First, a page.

Stanley Twardowicz (1917–2008), a one-time orphan, Golden Gloves boxer, professional baseball player and auto worker, emerged from a hardscrabble upbringing in Detroit to become a popular and improbable denizen of New York’s Cedar Tavern, the flash pan of Abstract Expressionism in the 1950s. He landed on the cover of Art in America’s “New Talent Annual, 1958.” It was one highlight of an impressive run that included a 1956 Guggenheim Fellowship, group shows at the Whitney and Guggenheim museums, The Art Institute of Chicago, Carnegie Institute, and The Museum of Modern Art. The latter trumpeted its acquisition of a Twardowicz canvas in 1956 and later bought six of his photographs. His works are in the collection of numerous American institutions including, The Butler Institute of American Art, Youngstown, OH; Farnsworth Art Museum, Rockland, ME; Fogg Art Museum, Cambridge, MA; Hirshhorn Museum & Sculpture Garden, Washington, D.C.; Los Angeles County Museum of Art, CA; Milwaukee Art Museum, WI; Museum of Modern Art, NY; Newark Museum, NJ; the Smithsonian American Art Museum, Washington, D.C., and others.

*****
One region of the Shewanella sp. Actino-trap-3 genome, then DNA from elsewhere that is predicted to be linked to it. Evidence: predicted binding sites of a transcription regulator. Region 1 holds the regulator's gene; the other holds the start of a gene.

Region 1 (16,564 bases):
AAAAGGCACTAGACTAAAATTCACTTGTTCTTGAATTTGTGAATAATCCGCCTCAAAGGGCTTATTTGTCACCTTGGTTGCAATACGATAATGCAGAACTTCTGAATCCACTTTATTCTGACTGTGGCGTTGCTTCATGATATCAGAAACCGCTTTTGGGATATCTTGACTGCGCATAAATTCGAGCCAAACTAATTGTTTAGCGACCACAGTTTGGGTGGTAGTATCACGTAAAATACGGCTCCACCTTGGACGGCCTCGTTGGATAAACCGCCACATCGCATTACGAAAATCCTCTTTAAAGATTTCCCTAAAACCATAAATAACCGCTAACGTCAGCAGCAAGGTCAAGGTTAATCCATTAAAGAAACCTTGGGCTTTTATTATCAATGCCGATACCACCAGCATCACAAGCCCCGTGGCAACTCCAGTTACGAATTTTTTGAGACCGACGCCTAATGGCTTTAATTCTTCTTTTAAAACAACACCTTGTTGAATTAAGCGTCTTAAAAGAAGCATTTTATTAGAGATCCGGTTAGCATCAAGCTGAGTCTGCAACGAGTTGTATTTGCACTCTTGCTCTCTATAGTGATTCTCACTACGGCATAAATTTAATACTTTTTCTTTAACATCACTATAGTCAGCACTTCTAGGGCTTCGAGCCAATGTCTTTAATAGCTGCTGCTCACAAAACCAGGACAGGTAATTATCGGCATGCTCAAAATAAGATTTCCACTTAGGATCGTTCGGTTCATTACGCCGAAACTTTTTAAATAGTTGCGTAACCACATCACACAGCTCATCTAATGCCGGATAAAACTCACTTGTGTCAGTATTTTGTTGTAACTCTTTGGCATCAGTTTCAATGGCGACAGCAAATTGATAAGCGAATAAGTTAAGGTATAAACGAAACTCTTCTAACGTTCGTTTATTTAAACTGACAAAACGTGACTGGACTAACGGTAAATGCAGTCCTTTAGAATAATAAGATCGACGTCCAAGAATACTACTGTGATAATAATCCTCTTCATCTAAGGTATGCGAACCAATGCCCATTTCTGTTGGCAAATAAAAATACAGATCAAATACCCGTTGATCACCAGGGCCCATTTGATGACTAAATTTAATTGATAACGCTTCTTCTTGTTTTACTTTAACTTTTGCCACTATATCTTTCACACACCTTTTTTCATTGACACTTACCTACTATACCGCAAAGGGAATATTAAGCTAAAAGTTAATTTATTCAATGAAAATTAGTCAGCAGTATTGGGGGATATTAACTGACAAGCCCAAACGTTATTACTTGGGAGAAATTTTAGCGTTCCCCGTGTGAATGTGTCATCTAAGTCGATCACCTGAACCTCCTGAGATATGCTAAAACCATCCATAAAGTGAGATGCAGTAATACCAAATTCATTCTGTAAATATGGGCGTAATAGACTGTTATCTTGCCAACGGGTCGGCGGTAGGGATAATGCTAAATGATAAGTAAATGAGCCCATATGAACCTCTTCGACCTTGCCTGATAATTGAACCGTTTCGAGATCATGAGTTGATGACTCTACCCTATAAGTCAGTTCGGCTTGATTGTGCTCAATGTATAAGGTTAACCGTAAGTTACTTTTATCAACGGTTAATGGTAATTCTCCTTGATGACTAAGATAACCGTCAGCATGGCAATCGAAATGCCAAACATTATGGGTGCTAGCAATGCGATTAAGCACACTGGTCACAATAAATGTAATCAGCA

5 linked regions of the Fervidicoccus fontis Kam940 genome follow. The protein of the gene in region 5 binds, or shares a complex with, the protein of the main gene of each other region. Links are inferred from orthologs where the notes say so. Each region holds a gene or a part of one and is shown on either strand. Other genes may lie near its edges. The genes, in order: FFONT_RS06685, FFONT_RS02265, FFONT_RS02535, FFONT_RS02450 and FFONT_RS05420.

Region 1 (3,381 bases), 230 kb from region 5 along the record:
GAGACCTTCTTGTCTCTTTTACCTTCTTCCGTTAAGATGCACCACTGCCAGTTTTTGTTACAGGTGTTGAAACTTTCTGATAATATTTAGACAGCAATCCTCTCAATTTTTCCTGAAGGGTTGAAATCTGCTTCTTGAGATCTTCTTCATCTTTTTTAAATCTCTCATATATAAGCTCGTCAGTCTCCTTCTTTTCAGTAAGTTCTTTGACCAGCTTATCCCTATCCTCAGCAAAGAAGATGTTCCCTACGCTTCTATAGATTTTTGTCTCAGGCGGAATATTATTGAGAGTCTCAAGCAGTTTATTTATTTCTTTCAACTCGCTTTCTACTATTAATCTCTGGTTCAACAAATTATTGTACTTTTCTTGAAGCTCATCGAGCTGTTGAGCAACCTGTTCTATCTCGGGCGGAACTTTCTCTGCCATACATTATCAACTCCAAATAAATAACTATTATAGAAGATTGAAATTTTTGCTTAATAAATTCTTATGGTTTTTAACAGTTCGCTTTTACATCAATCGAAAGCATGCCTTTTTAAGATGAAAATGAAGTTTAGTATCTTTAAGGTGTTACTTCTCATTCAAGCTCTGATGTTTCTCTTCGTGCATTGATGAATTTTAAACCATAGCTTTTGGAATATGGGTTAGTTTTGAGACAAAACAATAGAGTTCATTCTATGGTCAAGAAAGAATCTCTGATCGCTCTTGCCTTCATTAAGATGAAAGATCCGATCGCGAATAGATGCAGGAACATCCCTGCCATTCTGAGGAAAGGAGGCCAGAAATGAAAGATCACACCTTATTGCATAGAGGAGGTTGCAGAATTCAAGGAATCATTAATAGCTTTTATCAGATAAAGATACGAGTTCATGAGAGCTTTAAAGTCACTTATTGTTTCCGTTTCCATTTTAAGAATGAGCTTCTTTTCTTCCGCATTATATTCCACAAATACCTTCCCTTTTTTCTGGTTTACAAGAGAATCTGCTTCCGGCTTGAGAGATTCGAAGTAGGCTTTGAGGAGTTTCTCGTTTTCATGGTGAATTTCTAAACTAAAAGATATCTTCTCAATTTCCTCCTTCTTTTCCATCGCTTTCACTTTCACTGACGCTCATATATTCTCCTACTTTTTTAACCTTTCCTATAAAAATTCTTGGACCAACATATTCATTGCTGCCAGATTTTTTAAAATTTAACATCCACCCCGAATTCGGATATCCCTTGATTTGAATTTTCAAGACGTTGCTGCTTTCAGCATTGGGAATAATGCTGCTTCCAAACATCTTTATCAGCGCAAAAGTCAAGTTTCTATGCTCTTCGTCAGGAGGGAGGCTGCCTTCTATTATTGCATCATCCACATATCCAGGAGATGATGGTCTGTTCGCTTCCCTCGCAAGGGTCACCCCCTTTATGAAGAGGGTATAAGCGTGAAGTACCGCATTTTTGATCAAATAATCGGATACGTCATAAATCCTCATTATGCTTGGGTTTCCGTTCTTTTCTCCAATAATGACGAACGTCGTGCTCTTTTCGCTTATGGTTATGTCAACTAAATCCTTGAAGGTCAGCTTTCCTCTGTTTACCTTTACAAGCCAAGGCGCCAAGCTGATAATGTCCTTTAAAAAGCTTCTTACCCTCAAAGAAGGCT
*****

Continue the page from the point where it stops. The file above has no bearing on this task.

Twardowicz was the subject of a monographic exhibition at Hirschl & Adler Modern in 2012 entitled Stanley Twardowicz in the 1950s and 1960s, and an Art Kabinett at Art Basel Miami Beach in 2015.